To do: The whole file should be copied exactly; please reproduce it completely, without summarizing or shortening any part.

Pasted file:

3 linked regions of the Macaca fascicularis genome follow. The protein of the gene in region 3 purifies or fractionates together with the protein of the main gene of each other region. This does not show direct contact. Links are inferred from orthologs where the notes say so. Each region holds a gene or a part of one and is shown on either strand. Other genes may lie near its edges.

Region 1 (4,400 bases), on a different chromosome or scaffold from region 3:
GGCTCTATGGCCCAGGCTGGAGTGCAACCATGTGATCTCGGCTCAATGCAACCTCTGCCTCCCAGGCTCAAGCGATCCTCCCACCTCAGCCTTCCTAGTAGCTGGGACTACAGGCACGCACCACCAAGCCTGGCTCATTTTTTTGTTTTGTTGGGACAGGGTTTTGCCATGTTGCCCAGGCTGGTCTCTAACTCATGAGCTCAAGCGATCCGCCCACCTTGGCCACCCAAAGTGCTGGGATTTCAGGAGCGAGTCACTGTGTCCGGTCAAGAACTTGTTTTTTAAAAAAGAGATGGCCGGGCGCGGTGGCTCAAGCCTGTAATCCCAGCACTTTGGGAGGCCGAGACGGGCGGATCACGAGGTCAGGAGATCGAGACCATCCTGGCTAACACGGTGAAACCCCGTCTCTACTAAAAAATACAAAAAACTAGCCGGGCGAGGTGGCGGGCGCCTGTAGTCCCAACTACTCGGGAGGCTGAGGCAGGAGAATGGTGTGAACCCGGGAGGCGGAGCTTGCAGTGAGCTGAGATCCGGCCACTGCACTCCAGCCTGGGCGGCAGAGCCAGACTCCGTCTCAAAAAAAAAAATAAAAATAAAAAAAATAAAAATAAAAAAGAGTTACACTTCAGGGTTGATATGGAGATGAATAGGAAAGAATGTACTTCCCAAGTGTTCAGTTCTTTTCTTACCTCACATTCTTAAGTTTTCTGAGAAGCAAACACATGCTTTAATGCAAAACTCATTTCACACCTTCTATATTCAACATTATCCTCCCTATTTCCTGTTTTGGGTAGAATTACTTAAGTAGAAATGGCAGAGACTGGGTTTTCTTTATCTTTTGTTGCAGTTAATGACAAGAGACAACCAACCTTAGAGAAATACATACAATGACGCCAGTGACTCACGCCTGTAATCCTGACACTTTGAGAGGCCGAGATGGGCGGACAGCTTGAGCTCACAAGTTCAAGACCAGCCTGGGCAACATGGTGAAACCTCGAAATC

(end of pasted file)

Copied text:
3 linked regions of the Macaca fascicularis genome follow. The protein of the gene in region 3 purifies or fractionates together with the protein of the main gene of each other region. This does not show direct contact. Links are inferred from orthologs where the notes say so. Each region holds a gene or a part of one and is shown on either strand. Other genes may lie near its edges.

Region 1 (4,400 bases), on a different chromosome or scaffold from region 3:
GGCTCTATGGCCCAGGCTGGAGTGCAACCATGTGATCTCGGCTCAATGCAACCTCTGCCTCCCAGGCTCAAGCGATCCTCCCACCTCAGCCTTCCTAGTAGCTGGGACTACAGGCACGCACCACCAAGCCTGGCTCATTTTTTTGTTTTGTTGGGACAGGGTTTTGCCATGTTGCCCAGGCTGGTCTCTAACTCATGAGCTCAAGCGATCCGCCCACCTTGGCCACCCAAAGTGCTGGGATTTCAGGAGCGAGTCACTGTGTCCGGTCAAGAACTTGTTTTTTAAAAAAGAGATGGCCGGGCGCGGTGGCTCAAGCCTGTAATCCCAGCACTTTGGGAGGCCGAGACGGGCGGATCACGAGGTCAGGAGATCGAGACCATCCTGGCTAACACGGTGAAACCCCGTCTCTACTAAAAAATACAAAAAACTAGCCGGGCGAGGTGGCGGGCGCCTGTAGTCCCAACTACTCGGGAGGCTGAGGCAGGAGAATGGTGTGAACCCGGGAGGCGGAGCTTGCAGTGAGCTGAGATCCGGCCACTGCACTCCAGCCTGGGCGGCAGAGCCAGACTCCGTCTCAAAAAAAAAAATAAAAATAAAAAAAATAAAAATAAAAAAGAGTTACACTTCAGGGTTGATATGGAGATGAATAGGAAAGAATGTACTTCCCAAGTGTTCAGTTCTTTTCTTACCTCACATTCTTAAGTTTTCTGAGAAGCAAACACATGCTTTAATGCAAAACTCATTTCACACCTTCTATATTCAACATTATCCTCCCTATTTCCTGTTTTGGGTAGAATTACTTAAGTAGAAATGGCAGAGACTGGGTTTTCTTTATCTTTTGTTGCAGTTAATGACAAGAGACAACCAACCTTAGAGAAATACATACAATGACGCCAGTGACTCACGCCTGTAATCCTGACACTTTGAGAGGCCGAGATGGGCGGACAGCTTGAGCTCACAAGTTCAAGACCAGCCTGGGCAACATGGTGAAACCTCGAAATC